Secretion of proinflammatory factor by DCs

Irradiated tumor cells were incubated for 24 h, and the supernatant was collected. ImDCs were incubated with the supernatant for another 24 h with or without the TGF-β and PGE2 receptor antagonists, galunisertib (50 μM) and AH6809 (50 μM), respectively. The supernatant was collected by centrifugation at 1000 rpm for 10 min and stored in a 1.5 mL tube. The concentrations of IL-12p70 (DAYOU, 1211202), IL-6 (Reddot Biotech, Kelowna, Canada, RD-IL6-Mu-24T), IL-1β (DAYOU, 1210122) and TNF-α (DAYOU, 1217202) were measured according to the instructions of the ELISA kit. The experiments were done in triplicate.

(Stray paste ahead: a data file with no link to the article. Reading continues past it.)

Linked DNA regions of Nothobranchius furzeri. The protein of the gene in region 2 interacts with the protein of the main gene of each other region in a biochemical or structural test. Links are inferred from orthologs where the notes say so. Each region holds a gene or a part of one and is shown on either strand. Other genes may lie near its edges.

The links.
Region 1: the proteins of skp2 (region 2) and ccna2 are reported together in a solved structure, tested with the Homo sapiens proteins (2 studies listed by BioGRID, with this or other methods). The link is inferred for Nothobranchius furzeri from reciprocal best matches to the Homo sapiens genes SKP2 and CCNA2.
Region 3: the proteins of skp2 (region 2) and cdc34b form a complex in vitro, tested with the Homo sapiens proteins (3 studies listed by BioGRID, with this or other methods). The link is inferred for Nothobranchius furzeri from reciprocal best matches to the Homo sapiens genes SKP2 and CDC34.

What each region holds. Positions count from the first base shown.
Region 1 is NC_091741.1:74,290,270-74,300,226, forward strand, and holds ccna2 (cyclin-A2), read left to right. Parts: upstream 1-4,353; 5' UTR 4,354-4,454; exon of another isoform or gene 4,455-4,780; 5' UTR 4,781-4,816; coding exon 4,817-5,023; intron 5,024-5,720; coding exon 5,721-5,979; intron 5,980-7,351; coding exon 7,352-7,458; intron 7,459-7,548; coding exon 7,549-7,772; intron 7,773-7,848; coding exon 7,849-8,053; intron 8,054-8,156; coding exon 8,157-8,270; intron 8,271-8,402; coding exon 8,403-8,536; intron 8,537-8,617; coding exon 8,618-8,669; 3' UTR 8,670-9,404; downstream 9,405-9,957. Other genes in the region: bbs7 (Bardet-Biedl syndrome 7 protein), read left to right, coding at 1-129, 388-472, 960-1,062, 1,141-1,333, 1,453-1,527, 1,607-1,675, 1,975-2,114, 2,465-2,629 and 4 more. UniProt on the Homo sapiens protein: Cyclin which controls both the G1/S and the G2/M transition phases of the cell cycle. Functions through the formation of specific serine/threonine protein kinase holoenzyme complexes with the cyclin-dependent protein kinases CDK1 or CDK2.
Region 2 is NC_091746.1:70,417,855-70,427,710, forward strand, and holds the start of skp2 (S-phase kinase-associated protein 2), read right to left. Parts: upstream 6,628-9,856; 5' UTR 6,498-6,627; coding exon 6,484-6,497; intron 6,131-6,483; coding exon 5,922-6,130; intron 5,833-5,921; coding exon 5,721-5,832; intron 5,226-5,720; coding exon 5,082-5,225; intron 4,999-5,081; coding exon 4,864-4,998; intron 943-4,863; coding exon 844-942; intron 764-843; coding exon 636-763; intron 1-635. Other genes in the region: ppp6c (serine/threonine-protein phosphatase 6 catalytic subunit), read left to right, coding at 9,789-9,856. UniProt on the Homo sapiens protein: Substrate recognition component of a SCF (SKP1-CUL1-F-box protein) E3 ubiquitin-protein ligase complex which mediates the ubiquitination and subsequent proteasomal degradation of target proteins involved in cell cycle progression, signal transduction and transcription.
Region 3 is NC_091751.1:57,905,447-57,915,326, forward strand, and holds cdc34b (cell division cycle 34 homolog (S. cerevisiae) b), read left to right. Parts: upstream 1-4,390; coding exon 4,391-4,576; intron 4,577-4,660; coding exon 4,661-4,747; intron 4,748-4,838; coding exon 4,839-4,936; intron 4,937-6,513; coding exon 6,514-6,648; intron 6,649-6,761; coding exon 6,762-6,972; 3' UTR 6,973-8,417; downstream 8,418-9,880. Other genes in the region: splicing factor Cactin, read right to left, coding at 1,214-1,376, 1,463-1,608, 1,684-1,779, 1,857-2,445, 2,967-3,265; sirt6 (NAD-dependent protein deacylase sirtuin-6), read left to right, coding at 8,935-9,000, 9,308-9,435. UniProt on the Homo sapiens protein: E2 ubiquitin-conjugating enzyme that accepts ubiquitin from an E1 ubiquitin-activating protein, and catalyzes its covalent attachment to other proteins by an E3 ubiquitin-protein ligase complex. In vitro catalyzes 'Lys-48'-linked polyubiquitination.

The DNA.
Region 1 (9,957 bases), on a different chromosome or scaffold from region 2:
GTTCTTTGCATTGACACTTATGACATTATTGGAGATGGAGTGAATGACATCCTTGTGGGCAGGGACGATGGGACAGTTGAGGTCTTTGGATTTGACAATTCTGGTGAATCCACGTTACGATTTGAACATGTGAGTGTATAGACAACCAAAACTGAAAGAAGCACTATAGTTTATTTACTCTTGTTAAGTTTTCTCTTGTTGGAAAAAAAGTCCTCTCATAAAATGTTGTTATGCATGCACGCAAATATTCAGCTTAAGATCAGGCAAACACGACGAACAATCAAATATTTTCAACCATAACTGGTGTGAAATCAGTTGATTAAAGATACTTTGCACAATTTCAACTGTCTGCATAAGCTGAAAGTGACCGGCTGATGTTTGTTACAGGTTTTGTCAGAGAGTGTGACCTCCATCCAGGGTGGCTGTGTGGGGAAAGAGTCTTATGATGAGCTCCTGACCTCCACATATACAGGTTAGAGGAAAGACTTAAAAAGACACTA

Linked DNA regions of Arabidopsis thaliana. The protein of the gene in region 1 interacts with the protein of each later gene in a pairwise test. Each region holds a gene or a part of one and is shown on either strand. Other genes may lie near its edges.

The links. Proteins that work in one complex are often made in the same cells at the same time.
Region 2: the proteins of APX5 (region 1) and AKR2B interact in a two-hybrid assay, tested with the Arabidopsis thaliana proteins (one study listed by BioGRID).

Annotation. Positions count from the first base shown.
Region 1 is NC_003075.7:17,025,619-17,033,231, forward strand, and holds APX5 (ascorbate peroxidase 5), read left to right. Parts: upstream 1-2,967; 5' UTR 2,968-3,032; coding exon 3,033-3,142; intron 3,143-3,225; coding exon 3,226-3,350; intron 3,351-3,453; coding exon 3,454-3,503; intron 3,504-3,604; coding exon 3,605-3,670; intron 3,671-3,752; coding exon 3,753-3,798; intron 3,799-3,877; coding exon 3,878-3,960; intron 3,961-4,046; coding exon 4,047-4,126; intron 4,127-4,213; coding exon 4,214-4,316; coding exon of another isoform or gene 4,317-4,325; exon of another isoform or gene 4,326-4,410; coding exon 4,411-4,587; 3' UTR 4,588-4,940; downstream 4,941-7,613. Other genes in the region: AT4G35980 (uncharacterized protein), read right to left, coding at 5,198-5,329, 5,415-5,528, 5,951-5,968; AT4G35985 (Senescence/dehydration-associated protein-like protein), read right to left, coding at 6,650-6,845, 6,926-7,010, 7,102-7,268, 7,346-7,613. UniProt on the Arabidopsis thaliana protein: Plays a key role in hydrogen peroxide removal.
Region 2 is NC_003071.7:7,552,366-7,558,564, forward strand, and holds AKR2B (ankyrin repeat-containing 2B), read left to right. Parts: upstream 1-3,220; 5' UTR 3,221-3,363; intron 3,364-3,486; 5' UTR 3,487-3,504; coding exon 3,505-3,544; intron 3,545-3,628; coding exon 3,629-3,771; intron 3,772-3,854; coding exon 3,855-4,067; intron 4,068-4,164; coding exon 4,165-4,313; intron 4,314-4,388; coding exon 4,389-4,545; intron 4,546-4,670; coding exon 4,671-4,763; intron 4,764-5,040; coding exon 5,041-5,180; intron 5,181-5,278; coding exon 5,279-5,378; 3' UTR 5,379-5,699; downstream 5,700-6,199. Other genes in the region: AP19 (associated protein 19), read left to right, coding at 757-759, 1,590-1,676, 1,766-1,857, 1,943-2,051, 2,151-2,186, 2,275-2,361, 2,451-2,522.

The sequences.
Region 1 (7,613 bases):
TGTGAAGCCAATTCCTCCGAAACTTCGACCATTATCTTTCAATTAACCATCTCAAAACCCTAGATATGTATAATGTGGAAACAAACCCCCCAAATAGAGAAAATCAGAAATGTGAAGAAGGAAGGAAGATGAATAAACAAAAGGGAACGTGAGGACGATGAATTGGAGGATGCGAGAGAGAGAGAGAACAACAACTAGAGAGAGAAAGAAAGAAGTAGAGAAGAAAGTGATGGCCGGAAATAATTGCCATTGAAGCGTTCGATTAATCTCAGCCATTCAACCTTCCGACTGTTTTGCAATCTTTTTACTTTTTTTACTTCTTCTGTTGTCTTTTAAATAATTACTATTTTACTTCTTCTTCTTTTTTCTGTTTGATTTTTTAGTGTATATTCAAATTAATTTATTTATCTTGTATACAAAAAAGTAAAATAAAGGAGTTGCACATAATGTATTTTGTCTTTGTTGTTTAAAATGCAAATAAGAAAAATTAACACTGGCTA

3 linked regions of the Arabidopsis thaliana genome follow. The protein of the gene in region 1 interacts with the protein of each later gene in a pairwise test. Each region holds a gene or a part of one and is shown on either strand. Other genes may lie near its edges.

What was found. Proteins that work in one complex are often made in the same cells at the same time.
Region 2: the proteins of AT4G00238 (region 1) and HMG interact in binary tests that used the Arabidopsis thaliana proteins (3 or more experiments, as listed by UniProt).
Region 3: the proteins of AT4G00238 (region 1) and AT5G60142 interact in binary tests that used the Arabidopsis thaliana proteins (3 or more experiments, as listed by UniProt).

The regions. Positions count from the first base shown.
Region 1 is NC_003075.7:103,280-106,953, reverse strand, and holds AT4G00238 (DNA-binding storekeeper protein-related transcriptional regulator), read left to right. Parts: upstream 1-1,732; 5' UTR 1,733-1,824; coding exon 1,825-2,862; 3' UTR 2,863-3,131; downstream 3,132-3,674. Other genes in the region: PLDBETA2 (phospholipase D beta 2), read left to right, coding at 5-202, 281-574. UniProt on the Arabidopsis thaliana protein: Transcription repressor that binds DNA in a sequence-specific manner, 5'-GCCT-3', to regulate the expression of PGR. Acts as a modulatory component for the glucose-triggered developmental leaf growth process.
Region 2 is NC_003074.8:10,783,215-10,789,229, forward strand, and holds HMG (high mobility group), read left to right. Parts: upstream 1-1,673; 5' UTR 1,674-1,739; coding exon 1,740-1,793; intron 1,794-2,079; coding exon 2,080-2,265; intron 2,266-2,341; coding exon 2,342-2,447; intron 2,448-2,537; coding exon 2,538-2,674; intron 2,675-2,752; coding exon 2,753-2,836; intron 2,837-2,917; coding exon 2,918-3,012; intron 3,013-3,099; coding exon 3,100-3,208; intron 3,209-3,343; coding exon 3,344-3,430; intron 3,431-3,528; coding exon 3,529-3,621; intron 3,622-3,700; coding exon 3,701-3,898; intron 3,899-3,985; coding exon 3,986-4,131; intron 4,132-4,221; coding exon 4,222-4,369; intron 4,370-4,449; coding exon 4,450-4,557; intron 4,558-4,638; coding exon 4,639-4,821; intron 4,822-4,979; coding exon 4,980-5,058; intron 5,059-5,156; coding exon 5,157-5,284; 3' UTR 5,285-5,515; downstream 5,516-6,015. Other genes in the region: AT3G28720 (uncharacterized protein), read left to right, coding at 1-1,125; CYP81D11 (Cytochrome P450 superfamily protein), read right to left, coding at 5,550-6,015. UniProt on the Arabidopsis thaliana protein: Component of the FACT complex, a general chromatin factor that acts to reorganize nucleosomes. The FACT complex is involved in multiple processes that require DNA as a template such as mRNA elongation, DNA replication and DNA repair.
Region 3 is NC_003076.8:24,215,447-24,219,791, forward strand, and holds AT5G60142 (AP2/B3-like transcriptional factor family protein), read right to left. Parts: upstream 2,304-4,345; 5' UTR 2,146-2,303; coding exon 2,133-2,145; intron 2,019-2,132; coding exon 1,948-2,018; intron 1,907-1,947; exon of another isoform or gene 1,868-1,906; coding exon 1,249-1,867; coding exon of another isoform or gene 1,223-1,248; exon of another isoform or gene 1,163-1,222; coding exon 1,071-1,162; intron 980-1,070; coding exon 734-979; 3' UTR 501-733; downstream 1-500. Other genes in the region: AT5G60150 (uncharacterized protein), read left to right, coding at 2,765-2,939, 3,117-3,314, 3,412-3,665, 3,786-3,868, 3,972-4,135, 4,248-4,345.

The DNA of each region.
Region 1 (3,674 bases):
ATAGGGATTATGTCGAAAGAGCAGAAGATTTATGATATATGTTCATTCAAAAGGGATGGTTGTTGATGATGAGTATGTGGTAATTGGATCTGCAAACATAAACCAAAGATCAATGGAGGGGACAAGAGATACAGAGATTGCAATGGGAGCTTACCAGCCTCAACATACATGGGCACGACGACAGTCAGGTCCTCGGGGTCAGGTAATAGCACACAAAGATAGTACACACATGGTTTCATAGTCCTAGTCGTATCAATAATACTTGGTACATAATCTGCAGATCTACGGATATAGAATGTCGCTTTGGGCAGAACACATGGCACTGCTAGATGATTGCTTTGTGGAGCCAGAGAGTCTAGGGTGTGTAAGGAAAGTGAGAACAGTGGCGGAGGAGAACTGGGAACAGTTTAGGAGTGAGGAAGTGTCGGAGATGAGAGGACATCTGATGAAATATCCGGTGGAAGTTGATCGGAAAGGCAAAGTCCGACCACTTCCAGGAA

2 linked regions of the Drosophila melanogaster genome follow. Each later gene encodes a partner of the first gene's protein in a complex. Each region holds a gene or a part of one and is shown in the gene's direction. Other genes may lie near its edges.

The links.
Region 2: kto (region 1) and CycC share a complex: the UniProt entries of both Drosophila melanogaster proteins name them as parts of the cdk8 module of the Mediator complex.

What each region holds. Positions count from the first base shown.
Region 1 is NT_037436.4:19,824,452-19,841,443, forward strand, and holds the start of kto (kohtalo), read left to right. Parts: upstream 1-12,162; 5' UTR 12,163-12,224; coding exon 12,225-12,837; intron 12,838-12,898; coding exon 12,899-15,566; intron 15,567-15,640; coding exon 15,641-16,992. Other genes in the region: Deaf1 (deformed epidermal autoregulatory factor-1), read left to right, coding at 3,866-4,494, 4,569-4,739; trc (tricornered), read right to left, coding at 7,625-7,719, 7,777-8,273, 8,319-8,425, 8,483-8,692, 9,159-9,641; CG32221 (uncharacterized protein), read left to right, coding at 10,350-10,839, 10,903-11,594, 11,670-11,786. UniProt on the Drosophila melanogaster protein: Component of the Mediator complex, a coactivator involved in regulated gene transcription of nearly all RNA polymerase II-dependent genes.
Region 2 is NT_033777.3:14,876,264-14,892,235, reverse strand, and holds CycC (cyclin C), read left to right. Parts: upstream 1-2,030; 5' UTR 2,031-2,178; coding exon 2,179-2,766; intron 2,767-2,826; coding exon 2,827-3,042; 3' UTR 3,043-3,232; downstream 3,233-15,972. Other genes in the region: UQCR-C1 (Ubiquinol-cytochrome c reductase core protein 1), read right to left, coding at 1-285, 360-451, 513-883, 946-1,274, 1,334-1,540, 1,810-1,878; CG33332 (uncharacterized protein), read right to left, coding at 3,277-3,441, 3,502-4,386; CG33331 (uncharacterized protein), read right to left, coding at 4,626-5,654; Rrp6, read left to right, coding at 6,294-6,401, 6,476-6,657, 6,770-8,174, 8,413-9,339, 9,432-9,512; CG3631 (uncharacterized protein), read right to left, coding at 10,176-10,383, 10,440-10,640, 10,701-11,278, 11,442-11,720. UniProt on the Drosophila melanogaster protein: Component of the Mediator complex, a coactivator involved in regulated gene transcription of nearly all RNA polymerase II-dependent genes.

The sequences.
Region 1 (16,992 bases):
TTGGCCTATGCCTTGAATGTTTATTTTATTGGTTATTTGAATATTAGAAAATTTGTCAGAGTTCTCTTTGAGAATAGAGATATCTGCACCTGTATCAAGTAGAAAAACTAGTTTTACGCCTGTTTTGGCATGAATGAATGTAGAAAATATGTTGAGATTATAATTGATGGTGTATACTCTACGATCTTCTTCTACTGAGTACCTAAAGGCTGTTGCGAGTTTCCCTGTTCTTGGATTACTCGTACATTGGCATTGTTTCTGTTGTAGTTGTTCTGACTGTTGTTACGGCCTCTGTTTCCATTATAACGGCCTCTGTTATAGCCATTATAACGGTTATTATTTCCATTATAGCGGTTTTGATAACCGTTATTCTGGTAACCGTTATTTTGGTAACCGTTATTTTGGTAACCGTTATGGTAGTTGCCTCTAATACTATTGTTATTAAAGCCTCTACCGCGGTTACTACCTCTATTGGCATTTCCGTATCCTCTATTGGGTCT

Immunofluorescence of cytoskeletal organization

DCs were seeded onto a microscope slide and co-incubated for 24 h with supernatant from tumor cells. Thereafter, the cells were fixed at room temperature for 15 min with 4% paraformaldehyde. The slide was rinsed three times with 1 × PBS to remove paraformaldehyde and then permeabilized with 0.1% Triton X-100 in PBS for 2 min at room temperature. For actin staining, permeabilized cells were stained with 300 μL phalloidin (Abcam, Cambridge, United Kingdom, ab176753, 50 μg/mL) for 1 h at room temperature. For β-tubulin staining, permeabilized DCs were labeled with anti-β-tubulin (LSBio, Lynnwood, WA, LS-C136798-100, RRID: AB_10948667, 10 μg/mL) overnight, followed by washing and addition of Cy3-goat anti-mouse IgG (2 μg/mL) for 2 h at room temperature. After washing, all microscope slides were mounted with DAPI and viewed by confocal laser-scanning microscopy (Zeiss, LSM510META). Immunofluorescence analysis was done using Volocity 3D Image Analysis Software (Quorom Technologies, Puslinch, Canada, RRID: SCR_002668) by an investigator blinded to the identity of the slides.